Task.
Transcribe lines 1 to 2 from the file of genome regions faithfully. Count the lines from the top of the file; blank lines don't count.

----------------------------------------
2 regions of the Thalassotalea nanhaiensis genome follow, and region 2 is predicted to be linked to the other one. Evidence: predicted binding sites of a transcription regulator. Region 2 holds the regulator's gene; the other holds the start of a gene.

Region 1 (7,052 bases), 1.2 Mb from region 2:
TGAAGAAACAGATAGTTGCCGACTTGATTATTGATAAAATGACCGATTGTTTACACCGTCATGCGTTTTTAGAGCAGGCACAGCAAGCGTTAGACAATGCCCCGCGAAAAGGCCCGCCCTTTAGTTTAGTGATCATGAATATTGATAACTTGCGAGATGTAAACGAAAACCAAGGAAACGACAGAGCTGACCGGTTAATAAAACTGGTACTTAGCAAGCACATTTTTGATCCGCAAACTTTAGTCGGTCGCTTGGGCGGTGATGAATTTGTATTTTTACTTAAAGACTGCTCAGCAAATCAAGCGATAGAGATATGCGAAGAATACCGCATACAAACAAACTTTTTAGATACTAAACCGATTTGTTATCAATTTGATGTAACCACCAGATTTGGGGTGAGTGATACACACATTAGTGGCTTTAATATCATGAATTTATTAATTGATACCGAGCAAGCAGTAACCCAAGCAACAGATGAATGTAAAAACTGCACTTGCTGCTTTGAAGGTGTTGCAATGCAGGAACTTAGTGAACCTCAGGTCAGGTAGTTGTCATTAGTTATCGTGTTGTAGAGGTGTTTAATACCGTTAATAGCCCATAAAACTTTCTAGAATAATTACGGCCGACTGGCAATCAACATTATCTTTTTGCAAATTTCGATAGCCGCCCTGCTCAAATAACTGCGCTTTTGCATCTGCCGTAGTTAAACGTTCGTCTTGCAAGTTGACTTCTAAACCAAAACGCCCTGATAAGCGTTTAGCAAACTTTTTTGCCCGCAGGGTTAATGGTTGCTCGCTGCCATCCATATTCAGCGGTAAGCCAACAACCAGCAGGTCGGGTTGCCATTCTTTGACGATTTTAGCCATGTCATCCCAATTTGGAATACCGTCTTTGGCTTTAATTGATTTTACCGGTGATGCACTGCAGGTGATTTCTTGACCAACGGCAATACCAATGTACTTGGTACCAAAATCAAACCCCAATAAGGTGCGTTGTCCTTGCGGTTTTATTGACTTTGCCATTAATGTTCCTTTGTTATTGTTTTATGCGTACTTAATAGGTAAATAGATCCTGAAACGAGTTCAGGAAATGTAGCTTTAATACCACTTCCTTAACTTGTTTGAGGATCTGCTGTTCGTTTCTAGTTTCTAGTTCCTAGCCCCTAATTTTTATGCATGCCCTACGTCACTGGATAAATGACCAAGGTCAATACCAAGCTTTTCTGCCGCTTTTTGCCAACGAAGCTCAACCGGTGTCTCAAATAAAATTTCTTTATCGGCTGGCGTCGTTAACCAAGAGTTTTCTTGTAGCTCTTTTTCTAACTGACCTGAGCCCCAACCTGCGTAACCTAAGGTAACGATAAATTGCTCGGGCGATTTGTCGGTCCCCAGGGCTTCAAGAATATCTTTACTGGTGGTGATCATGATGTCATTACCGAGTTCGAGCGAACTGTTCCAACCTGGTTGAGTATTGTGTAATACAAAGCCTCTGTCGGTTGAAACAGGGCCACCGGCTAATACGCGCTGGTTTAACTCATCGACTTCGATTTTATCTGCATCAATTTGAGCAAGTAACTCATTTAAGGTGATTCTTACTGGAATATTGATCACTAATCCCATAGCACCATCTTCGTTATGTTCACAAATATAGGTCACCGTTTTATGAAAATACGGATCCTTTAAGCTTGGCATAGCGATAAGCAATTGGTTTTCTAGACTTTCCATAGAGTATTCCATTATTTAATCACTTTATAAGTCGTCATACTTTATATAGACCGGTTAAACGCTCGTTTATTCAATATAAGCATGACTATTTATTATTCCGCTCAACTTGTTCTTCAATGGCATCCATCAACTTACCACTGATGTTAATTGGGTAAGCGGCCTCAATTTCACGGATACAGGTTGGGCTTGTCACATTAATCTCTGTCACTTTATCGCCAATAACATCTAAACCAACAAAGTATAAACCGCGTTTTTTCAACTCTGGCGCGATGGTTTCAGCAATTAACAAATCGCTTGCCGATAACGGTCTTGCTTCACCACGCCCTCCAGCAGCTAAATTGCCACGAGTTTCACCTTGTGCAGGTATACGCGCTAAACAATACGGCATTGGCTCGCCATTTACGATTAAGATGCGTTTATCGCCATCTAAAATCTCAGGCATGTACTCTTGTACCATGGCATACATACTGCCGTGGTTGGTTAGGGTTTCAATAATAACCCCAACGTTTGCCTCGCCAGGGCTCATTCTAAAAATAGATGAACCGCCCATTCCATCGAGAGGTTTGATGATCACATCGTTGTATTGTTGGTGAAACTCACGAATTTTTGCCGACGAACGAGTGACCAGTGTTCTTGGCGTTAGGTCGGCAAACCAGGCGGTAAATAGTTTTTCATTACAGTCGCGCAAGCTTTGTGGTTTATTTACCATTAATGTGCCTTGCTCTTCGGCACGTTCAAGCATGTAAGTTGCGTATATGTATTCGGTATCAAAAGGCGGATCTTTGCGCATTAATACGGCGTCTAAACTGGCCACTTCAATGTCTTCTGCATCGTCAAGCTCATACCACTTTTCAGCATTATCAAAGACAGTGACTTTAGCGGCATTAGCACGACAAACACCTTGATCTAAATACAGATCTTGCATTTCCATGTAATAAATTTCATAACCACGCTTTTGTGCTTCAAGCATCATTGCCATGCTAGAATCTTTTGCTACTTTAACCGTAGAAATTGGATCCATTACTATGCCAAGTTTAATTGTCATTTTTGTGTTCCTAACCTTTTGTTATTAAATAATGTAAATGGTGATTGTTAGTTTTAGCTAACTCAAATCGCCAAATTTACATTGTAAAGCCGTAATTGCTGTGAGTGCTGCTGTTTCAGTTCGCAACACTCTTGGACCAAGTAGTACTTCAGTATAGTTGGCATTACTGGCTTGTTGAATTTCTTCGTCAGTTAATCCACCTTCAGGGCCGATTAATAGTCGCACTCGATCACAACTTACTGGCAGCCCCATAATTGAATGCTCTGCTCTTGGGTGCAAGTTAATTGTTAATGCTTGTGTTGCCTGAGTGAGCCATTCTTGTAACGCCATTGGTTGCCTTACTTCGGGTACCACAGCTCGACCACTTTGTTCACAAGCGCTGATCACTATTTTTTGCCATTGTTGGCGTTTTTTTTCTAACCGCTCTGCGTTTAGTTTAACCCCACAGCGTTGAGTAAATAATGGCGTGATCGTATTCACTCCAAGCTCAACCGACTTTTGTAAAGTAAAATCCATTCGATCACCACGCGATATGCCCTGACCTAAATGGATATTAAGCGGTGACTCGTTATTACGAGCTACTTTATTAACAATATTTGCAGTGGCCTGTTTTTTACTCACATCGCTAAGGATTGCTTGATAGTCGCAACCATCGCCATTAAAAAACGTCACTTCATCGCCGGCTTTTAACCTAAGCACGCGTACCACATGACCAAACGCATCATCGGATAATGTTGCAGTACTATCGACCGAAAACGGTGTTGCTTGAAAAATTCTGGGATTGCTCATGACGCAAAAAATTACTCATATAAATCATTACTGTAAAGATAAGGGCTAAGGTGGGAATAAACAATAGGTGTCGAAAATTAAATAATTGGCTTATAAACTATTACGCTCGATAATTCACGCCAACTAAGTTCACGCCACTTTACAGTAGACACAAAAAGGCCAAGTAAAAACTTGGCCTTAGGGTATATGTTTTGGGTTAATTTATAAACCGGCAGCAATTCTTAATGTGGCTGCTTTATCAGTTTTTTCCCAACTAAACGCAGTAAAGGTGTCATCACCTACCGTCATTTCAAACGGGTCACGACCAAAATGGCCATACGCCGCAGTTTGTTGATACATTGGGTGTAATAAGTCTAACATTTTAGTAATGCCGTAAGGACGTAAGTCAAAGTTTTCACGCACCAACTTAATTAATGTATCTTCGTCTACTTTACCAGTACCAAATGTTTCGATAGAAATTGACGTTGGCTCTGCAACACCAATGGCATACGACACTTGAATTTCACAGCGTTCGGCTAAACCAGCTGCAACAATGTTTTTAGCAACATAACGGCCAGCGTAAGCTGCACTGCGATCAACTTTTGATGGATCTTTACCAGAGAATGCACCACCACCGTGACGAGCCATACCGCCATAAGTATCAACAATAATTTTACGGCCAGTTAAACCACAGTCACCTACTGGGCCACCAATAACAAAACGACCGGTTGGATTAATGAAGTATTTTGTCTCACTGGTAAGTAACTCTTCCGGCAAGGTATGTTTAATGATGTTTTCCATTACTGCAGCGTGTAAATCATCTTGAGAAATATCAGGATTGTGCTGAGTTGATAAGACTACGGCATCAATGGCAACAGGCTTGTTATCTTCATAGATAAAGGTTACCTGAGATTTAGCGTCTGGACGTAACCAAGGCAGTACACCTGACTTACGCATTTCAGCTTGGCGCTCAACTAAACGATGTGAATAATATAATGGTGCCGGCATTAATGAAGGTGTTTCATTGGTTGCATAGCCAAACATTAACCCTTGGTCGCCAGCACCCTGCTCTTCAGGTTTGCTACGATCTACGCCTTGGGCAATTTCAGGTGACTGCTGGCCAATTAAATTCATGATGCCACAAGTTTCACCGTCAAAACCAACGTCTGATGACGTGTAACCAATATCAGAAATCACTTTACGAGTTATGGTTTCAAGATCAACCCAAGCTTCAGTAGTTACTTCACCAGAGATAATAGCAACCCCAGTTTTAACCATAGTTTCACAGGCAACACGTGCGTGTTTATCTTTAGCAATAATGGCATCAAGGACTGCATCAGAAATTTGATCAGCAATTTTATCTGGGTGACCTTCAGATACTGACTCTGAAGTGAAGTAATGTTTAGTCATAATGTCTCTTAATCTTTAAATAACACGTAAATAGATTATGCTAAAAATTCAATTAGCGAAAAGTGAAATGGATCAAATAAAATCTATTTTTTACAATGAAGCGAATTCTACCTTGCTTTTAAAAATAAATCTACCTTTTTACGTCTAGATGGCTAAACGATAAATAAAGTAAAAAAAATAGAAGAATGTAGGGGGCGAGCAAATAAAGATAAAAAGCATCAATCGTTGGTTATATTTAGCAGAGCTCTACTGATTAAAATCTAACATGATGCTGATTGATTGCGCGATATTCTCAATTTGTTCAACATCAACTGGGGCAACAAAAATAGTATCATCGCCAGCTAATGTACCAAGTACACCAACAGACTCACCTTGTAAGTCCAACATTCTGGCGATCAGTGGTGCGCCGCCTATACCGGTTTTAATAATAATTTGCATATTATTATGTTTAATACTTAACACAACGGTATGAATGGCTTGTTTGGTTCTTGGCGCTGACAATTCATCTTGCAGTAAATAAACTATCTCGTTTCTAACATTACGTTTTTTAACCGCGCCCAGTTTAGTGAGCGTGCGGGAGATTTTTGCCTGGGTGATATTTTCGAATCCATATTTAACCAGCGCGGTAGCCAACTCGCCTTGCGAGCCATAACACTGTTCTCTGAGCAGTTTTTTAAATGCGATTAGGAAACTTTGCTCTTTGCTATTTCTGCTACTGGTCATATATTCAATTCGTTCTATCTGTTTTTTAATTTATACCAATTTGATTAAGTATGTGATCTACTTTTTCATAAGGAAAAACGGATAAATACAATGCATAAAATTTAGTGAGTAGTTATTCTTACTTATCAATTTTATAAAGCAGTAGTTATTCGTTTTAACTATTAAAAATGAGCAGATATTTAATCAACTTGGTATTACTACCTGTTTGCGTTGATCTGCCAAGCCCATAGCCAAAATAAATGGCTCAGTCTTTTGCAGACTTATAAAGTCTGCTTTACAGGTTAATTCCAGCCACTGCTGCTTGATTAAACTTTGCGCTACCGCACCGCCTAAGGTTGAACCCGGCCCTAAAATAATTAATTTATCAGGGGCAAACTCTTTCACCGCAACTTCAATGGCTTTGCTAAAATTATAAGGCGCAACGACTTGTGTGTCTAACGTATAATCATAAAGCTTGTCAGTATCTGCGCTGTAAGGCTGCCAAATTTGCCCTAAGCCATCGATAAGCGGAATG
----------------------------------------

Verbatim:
2 regions of the Thalassotalea nanhaiensis genome follow, and region 2 is predicted to be linked to the other one. Evidence: predicted binding sites of a transcription regulator. Region 2 holds the regulator's gene; the other holds the start of a gene.

Region 1 (7,052 bases), 1.2 Mb from region 2: